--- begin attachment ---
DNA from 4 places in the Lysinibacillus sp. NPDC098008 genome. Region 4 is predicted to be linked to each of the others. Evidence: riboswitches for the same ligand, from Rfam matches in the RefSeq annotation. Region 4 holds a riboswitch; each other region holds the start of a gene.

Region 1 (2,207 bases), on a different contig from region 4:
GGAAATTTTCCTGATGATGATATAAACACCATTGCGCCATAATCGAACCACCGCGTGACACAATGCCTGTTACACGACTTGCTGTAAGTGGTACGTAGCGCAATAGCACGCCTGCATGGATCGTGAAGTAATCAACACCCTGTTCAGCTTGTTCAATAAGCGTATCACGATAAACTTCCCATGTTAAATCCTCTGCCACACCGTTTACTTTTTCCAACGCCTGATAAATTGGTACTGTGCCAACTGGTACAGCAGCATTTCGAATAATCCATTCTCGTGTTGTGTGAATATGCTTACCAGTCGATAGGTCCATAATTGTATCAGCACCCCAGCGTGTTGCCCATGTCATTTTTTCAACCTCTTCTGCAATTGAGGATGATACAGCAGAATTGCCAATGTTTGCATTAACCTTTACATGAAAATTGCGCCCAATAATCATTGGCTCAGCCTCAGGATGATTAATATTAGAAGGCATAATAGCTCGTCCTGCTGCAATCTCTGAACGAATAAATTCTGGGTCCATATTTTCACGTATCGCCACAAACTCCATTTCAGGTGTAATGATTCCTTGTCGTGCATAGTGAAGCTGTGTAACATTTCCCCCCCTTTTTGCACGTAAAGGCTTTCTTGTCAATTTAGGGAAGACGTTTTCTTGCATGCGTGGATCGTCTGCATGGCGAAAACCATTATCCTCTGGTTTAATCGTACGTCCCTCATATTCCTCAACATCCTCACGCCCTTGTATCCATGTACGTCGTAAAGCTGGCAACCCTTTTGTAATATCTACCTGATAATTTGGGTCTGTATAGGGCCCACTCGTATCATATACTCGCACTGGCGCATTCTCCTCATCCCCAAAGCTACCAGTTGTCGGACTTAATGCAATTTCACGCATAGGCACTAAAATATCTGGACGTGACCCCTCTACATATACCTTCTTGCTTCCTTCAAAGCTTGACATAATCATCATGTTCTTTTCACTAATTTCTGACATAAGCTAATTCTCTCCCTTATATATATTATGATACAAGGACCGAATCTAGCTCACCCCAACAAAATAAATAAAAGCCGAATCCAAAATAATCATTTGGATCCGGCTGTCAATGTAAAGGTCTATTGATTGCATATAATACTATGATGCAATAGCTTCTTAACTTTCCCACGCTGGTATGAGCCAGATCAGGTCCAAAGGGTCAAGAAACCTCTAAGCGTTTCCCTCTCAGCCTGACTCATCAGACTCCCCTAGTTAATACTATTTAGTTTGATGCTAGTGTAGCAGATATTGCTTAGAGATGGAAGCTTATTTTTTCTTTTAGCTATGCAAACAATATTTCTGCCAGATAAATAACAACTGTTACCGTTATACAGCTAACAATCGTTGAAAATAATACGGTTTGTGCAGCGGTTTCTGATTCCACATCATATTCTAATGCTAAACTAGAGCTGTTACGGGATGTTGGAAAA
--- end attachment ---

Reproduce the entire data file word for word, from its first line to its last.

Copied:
DNA from 4 places in the Lysinibacillus sp. NPDC098008 genome. Region 4 is predicted to be linked to each of the others. Evidence: riboswitches for the same ligand, from Rfam matches in the RefSeq annotation. Region 4 holds a riboswitch; each other region holds the start of a gene.

Region 1 (2,207 bases), on a different contig from region 4:
GGAAATTTTCCTGATGATGATATAAACACCATTGCGCCATAATCGAACCACCGCGTGACACAATGCCTGTTACACGACTTGCTGTAAGTGGTACGTAGCGCAATAGCACGCCTGCATGGATCGTGAAGTAATCAACACCCTGTTCAGCTTGTTCAATAAGCGTATCACGATAAACTTCCCATGTTAAATCCTCTGCCACACCGTTTACTTTTTCCAACGCCTGATAAATTGGTACTGTGCCAACTGGTACAGCAGCATTTCGAATAATCCATTCTCGTGTTGTGTGAATATGCTTACCAGTCGATAGGTCCATAATTGTATCAGCACCCCAGCGTGTTGCCCATGTCATTTTTTCAACCTCTTCTGCAATTGAGGATGATACAGCAGAATTGCCAATGTTTGCATTAACCTTTACATGAAAATTGCGCCCAATAATCATTGGCTCAGCCTCAGGATGATTAATATTAGAAGGCATAATAGCTCGTCCTGCTGCAATCTCTGAACGAATAAATTCTGGGTCCATATTTTCACGTATCGCCACAAACTCCATTTCAGGTGTAATGATTCCTTGTCGTGCATAGTGAAGCTGTGTAACATTTCCCCCCCTTTTTGCACGTAAAGGCTTTCTTGTCAATTTAGGGAAGACGTTTTCTTGCATGCGTGGATCGTCTGCATGGCGAAAACCATTATCCTCTGGTTTAATCGTACGTCCCTCATATTCCTCAACATCCTCACGCCCTTGTATCCATGTACGTCGTAAAGCTGGCAACCCTTTTGTAATATCTACCTGATAATTTGGGTCTGTATAGGGCCCACTCGTATCATATACTCGCACTGGCGCATTCTCCTCATCCCCAAAGCTACCAGTTGTCGGACTTAATGCAATTTCACGCATAGGCACTAAAATATCTGGACGTGACCCCTCTACATATACCTTCTTGCTTCCTTCAAAGCTTGACATAATCATCATGTTCTTTTCACTAATTTCTGACATAAGCTAATTCTCTCCCTTATATATATTATGATACAAGGACCGAATCTAGCTCACCCCAACAAAATAAATAAAAGCCGAATCCAAAATAATCATTTGGATCCGGCTGTCAATGTAAAGGTCTATTGATTGCATATAATACTATGATGCAATAGCTTCTTAACTTTCCCACGCTGGTATGAGCCAGATCAGGTCCAAAGGGTCAAGAAACCTCTAAGCGTTTCCCTCTCAGCCTGACTCATCAGACTCCCCTAGTTAATACTATTTAGTTTGATGCTAGTGTAGCAGATATTGCTTAGAGATGGAAGCTTATTTTTTCTTTTAGCTATGCAAACAATATTTCTGCCAGATAAATAACAACTGTTACCGTTATACAGCTAACAATCGTTGAAAATAATACGGTTTGTGCAGCGGTTTCTGATTCCACATCATATTCTAATGCTAAACTAGAGCTGTTACGGGATGTTGGAAAA